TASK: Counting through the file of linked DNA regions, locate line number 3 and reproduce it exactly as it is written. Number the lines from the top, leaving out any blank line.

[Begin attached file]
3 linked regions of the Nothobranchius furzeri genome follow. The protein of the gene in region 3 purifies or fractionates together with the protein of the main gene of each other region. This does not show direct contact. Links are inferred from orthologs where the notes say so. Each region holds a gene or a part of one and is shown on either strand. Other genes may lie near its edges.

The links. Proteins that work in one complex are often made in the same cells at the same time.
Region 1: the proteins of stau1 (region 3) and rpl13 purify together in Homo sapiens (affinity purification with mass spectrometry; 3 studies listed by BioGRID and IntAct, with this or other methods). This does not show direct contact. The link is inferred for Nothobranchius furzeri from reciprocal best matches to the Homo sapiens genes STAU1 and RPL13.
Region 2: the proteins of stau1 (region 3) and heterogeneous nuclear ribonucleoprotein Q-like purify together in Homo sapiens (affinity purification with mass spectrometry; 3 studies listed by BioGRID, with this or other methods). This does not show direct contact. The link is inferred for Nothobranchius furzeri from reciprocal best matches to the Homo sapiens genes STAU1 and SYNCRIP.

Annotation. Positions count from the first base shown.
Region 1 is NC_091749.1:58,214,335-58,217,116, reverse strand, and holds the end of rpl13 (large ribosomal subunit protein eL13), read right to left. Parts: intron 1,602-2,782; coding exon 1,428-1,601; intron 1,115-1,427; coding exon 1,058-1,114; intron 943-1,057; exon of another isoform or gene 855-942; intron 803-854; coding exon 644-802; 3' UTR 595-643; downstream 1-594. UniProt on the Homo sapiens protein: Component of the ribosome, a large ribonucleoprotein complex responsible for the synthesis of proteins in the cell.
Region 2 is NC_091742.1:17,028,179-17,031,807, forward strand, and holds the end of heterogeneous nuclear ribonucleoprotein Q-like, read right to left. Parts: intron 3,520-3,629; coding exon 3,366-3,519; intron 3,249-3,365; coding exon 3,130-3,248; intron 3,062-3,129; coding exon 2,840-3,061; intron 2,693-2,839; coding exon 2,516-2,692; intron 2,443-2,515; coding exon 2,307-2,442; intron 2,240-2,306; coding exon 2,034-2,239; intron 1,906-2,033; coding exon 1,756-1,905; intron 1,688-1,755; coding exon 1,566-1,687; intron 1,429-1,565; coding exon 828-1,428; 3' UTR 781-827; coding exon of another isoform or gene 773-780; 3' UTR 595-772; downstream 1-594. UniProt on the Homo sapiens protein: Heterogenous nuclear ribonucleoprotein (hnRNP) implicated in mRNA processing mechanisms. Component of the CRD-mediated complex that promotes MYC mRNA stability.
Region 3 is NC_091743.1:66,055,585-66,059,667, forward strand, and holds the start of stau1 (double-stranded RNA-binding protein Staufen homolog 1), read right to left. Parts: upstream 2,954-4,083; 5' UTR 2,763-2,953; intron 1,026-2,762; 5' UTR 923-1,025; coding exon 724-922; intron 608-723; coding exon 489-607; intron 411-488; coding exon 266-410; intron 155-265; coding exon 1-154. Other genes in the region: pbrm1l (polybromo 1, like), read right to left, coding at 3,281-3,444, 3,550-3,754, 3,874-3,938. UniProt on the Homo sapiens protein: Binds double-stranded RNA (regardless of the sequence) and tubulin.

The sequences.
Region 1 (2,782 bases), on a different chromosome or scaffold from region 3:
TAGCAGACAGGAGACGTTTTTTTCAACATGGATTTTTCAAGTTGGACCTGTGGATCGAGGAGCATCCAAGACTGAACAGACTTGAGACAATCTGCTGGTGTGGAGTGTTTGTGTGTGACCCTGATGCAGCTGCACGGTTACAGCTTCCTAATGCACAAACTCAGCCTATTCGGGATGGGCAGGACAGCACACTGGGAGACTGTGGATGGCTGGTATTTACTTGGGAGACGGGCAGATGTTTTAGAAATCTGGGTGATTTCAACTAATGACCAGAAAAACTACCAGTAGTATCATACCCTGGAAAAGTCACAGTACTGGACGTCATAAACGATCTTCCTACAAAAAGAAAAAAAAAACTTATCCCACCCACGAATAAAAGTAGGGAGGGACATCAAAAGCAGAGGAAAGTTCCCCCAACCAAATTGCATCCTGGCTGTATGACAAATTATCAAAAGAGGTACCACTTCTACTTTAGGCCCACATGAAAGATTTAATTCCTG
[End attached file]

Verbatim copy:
Region 1: the proteins of stau1 (region 3) and rpl13 purify together in Homo sapiens (affinity purification with mass spectrometry; 3 studies listed by BioGRID and IntAct, with this or other methods). This does not show direct contact. The link is inferred for Nothobranchius furzeri from reciprocal best matches to the Homo sapiens genes STAU1 and RPL13.